Actual footage. The sliding bus happened more than once. Mute if you don’t like the music.

North Dakota  is extremely flat.  You slide forwards or sideways, or into a small ditch you could drive out of and not tell your parents.

3.  Many drivers aren’t experienced in snow driving.

I’m not worried about me, I’m worried about them.

Even ND drivers drive into  ditches or “accidentally” spin a cookie.  But people in snowy climates have six months a year to perfect their winter driving skills, not six hours or six days.

Many Seattleites didn’t grow up with parents who taught them how to drive on snow, ice, snow on ice, black ice, slushy snow, and slushy snow on ice.  Add  wind speed, air temperature, and visibility to multiply the weather conditions winter drivers master.  

In the Pacific Northwest you learn to drive in overcast with rain, overcast with fog, overcast with occasional thundershowers. 

4.  Front wheel drive doesn’t work on slippery hills.

No  amount of “I think I can, I think I can “  will get you up the hills without the right vehicle, tires, and ability.Many people don’t understand how front wheel/rear wheel/four-wheel drive works, so they just head out.  Yea, we see SUVs in the ditches, too.

SNOW DAY 086

Others know it’s better to walk up the hill in dress shoes, than slide down in your car. (Review #3 if you are still confused.)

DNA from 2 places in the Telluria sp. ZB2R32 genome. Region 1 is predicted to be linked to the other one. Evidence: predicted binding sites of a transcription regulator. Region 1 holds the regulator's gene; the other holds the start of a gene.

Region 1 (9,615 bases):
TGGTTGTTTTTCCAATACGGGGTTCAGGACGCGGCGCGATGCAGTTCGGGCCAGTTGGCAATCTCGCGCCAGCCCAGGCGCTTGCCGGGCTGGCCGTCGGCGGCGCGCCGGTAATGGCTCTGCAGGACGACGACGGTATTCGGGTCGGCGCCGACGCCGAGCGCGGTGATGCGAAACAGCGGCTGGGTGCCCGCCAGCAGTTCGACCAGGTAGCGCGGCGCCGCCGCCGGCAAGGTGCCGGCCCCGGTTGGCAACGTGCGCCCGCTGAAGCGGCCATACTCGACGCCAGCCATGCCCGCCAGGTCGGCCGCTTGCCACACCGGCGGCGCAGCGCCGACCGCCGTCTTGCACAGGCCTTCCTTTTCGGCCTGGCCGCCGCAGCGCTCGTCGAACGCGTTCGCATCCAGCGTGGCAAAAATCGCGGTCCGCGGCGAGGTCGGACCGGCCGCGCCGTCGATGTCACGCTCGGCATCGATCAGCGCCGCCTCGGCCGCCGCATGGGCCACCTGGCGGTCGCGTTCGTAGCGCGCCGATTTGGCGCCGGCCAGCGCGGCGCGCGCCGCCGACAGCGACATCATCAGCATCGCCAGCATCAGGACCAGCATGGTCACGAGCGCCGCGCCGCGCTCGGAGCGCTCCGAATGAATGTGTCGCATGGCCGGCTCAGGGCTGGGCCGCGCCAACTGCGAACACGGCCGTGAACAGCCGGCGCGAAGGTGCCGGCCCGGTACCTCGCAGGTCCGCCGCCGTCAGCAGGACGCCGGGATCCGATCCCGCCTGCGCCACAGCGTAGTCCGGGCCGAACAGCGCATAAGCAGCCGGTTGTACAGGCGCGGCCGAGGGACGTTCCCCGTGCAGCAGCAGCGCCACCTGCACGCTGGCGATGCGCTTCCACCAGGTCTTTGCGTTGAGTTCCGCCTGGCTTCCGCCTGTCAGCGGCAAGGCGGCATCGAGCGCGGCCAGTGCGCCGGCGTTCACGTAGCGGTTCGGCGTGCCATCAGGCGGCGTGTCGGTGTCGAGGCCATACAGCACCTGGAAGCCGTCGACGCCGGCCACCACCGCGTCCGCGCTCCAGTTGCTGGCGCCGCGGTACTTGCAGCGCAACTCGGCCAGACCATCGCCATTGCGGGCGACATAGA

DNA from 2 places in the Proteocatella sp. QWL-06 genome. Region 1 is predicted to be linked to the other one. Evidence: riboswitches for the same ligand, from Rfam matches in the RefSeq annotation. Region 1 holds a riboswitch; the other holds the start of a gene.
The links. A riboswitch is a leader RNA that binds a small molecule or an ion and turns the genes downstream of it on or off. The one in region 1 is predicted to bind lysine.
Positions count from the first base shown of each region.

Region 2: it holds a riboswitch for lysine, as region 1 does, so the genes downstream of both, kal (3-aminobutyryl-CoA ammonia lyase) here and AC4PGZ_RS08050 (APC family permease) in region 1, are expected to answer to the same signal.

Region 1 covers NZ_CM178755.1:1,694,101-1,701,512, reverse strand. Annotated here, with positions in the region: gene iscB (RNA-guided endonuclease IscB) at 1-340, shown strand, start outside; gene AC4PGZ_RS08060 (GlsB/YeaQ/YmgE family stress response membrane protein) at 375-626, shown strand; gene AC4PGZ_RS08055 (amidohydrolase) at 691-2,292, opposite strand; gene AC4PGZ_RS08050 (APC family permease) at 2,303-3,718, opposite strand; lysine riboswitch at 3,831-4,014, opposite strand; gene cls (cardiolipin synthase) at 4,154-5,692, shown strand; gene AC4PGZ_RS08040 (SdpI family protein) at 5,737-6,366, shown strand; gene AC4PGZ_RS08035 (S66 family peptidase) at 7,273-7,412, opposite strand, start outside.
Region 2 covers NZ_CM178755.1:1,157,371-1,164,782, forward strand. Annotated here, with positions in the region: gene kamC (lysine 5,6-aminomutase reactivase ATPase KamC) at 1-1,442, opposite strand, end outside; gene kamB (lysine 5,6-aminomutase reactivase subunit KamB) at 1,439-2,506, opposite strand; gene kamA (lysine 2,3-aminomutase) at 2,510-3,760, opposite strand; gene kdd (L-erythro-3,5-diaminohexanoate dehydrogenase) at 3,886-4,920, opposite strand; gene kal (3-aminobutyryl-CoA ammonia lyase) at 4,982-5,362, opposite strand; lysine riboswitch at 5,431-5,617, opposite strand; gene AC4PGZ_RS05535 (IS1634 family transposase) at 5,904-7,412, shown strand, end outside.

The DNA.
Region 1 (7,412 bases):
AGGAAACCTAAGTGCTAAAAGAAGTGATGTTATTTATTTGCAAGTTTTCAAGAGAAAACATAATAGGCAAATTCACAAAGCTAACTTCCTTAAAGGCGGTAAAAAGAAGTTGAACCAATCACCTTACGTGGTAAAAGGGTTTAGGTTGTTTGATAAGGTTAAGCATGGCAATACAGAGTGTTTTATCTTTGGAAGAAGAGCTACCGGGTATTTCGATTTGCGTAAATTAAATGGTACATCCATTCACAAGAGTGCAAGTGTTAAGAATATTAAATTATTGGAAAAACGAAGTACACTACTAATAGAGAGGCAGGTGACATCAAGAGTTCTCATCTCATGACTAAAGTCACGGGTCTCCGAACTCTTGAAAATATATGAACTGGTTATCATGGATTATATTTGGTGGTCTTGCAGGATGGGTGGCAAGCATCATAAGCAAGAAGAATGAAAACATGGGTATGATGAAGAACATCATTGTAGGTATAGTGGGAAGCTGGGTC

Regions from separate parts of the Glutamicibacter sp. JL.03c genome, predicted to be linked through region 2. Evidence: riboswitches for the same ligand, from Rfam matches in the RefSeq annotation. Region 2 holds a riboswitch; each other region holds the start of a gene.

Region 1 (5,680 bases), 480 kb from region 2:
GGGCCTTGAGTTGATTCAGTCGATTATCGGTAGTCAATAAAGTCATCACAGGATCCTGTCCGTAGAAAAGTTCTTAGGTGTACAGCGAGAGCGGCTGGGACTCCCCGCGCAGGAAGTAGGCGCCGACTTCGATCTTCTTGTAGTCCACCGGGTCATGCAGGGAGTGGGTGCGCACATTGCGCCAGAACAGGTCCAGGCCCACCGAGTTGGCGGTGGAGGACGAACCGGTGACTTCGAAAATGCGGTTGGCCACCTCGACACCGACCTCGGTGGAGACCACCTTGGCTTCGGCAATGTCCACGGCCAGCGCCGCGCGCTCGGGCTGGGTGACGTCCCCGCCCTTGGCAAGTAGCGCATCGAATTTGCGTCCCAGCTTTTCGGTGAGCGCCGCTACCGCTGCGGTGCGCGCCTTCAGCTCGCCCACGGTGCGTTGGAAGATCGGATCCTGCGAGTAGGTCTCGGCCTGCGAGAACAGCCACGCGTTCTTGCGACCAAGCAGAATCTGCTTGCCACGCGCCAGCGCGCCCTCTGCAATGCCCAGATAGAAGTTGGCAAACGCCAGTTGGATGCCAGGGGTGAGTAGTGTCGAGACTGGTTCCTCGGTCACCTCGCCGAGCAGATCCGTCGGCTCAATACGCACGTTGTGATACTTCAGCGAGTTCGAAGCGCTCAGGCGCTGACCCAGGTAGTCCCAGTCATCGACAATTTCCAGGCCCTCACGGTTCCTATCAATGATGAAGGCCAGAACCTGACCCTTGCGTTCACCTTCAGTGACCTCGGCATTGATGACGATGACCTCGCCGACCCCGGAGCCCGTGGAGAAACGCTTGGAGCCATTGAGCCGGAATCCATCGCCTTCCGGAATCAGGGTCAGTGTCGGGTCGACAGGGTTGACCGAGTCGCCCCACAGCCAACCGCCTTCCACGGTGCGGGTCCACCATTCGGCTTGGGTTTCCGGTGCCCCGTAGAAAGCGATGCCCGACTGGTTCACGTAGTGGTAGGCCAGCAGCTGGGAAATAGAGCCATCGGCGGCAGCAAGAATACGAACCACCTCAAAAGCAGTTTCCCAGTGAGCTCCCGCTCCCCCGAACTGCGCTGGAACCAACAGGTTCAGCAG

Parking overnight is common, but so are car pile-ups on the bottom of the hills.

5.  People Wanna’ Play

When it snows, you stop and play.  Almost every snowfall makes snowball snow, can you believe it, Midwesterners?  It’s amazing.

V__519E

My neighbors, Rick and Sandy,  sculpted this amazing Seahawk.  Actually, Rick did most of the artistic work, we “coached” him.  I provided some pictures,  a few shovels of dirtless snow, and the food coloring, but they included me in the picture, anyway.

Seahawk and Beka 011

There are forts to build, snowballs to throw,

SNOW DAY 125

and snowmen to create.

BEST FACEBOOK POSTS  ABOUT SNOWimage

Kathy –  Facebooking on my front porch and enjoying the snow and also the cars trying to get up our hill.

Vanessa – Please oh please, please stick around until morning, snow!! (We must be the only place on the continent who WANT snow right now).

Sonja – I realize this will NOT be exciting for my friends and family in Minnesota, Ohio, Connecticut, etc., but IT IS SNOWING AT MY HOUSE RIGHT NOW!!! It almost never snows here!! I love it!